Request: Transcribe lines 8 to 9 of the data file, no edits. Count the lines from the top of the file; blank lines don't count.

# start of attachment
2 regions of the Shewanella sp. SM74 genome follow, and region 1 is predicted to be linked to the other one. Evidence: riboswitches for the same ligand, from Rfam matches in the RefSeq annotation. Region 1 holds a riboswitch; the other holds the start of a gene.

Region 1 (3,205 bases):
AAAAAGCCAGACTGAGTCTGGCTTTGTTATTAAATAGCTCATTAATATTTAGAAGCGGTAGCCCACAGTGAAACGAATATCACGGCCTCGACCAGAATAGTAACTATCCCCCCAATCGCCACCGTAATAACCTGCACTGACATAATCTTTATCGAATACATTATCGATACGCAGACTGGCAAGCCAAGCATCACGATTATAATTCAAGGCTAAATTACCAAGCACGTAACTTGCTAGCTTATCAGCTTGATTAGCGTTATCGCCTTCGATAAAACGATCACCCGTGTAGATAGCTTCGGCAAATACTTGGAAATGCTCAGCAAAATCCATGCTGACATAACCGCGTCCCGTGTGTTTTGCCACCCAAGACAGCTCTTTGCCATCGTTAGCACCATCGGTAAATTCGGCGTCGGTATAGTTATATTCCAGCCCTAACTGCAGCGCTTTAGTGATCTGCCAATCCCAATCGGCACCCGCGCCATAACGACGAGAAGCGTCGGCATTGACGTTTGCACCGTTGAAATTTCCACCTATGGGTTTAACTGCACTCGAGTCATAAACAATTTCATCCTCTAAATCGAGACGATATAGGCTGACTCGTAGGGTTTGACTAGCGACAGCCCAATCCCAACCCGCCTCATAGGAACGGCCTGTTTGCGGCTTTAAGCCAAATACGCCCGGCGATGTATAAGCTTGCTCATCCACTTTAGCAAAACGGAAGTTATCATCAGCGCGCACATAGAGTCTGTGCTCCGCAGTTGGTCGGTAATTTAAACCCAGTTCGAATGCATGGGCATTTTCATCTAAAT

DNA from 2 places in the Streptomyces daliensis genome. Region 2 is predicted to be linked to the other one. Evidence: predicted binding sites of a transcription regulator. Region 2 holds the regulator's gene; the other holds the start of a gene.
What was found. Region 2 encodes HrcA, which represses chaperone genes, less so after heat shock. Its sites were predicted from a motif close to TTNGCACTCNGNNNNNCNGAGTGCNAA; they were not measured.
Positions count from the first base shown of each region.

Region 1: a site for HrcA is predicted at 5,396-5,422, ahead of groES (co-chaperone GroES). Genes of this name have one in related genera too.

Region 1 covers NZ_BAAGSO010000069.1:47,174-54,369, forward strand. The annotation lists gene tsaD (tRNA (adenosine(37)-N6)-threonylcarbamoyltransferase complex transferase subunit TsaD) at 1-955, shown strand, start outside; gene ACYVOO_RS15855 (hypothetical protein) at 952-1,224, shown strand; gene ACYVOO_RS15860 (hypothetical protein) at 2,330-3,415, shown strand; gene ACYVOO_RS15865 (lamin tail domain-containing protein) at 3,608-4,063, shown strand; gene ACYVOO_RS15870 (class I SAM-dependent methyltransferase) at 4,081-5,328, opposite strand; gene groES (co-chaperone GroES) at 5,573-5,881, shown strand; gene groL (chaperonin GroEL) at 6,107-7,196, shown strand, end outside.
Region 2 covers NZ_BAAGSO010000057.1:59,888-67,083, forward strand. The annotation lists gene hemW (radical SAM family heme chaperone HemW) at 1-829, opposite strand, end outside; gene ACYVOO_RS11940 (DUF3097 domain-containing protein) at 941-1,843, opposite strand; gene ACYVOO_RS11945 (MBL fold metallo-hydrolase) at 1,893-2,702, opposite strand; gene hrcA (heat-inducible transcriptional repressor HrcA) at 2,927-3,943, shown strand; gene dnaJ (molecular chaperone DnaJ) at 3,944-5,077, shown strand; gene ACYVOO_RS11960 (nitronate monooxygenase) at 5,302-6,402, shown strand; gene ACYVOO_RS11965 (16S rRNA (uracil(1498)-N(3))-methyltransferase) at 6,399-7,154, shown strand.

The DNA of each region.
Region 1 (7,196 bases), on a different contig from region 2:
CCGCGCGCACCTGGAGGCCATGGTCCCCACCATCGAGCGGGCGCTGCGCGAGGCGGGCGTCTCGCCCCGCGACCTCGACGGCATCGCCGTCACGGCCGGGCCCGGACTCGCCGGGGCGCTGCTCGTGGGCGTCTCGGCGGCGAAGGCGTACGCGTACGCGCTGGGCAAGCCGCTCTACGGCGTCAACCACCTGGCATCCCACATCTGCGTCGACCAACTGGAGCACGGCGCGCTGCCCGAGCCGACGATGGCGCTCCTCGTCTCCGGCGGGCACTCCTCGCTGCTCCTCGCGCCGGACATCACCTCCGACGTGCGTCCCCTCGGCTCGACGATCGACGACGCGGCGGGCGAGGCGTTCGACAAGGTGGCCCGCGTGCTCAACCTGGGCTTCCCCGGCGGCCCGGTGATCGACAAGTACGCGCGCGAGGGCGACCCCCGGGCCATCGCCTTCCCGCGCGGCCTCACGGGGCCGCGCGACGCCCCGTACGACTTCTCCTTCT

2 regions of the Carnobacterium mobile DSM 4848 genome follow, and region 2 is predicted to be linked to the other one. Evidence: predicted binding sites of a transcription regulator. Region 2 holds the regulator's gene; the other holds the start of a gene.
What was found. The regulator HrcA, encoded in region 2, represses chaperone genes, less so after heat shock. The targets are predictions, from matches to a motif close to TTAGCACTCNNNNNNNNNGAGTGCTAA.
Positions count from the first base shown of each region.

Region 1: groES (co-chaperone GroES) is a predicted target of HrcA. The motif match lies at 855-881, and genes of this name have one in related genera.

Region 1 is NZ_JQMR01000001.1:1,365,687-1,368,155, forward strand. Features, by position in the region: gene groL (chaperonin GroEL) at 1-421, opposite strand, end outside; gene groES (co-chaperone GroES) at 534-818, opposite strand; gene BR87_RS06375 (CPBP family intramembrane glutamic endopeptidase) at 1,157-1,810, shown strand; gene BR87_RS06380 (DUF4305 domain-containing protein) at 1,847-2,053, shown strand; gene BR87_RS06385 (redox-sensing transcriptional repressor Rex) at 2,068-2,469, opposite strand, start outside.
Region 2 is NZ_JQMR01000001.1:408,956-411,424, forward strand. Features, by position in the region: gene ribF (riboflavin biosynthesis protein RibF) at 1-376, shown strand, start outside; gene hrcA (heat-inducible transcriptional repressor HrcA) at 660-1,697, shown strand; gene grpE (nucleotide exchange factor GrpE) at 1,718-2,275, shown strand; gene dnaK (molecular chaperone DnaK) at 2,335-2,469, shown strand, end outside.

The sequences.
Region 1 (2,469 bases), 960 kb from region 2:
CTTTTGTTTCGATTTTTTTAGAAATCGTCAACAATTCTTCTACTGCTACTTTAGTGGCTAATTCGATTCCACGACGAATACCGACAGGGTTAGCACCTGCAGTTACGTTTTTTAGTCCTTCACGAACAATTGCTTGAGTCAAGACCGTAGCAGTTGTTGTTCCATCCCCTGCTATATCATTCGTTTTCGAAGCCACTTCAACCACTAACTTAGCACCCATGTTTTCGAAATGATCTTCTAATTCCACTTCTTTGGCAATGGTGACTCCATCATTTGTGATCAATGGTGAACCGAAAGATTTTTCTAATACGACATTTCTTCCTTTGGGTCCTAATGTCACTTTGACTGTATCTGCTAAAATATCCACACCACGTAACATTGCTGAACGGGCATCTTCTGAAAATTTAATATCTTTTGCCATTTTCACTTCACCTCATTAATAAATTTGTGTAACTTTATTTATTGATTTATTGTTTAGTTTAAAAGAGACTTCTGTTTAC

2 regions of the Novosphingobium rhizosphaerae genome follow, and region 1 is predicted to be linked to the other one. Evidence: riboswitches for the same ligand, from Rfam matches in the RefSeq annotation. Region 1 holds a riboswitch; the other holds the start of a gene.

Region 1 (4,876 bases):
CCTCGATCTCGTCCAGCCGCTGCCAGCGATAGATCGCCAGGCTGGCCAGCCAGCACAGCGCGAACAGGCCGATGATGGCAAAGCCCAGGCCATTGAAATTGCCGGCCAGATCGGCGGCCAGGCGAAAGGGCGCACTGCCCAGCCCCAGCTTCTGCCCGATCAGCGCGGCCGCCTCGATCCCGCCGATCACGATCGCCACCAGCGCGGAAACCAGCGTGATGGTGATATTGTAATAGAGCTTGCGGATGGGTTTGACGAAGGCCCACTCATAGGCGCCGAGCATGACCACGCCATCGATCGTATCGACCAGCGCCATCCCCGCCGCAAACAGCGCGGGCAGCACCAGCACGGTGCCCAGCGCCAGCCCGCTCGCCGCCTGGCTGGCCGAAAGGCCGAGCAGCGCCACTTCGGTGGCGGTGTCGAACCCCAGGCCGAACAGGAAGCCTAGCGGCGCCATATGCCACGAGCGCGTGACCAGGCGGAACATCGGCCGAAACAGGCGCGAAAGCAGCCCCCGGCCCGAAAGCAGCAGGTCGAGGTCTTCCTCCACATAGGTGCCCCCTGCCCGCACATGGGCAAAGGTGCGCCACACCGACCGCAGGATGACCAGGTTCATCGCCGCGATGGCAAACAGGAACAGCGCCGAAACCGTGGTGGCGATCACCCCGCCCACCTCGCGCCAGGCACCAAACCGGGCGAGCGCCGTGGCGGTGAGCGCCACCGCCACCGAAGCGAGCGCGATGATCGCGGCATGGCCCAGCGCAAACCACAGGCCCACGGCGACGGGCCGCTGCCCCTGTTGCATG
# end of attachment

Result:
Region 1 covers NZ_BAAGSO010000069.1:47,174-54,369, forward strand. The annotation lists gene tsaD (tRNA (adenosine(37)-N6)-threonylcarbamoyltransferase complex transferase subunit TsaD) at 1-955, shown strand, start outside; gene ACYVOO_RS15855 (hypothetical protein) at 952-1,224, shown strand; gene ACYVOO_RS15860 (hypothetical protein) at 2,330-3,415, shown strand; gene ACYVOO_RS15865 (lamin tail domain-containing protein) at 3,608-4,063, shown strand; gene ACYVOO_RS15870 (class I SAM-dependent methyltransferase) at 4,081-5,328, opposite strand; gene groES (co-chaperone GroES) at 5,573-5,881, shown strand; gene groL (chaperonin GroEL) at 6,107-7,196, shown strand, end outside.
Region 2 covers NZ_BAAGSO010000057.1:59,888-67,083, forward strand. The annotation lists gene hemW (radical SAM family heme chaperone HemW) at 1-829, opposite strand, end outside; gene ACYVOO_RS11940 (DUF3097 domain-containing protein) at 941-1,843, opposite strand; gene ACYVOO_RS11945 (MBL fold metallo-hydrolase) at 1,893-2,702, opposite strand; gene hrcA (heat-inducible transcriptional repressor HrcA) at 2,927-3,943, shown strand; gene dnaJ (molecular chaperone DnaJ) at 3,944-5,077, shown strand; gene ACYVOO_RS11960 (nitronate monooxygenase) at 5,302-6,402, shown strand; gene ACYVOO_RS11965 (16S rRNA (uracil(1498)-N(3))-methyltransferase) at 6,399-7,154, shown strand.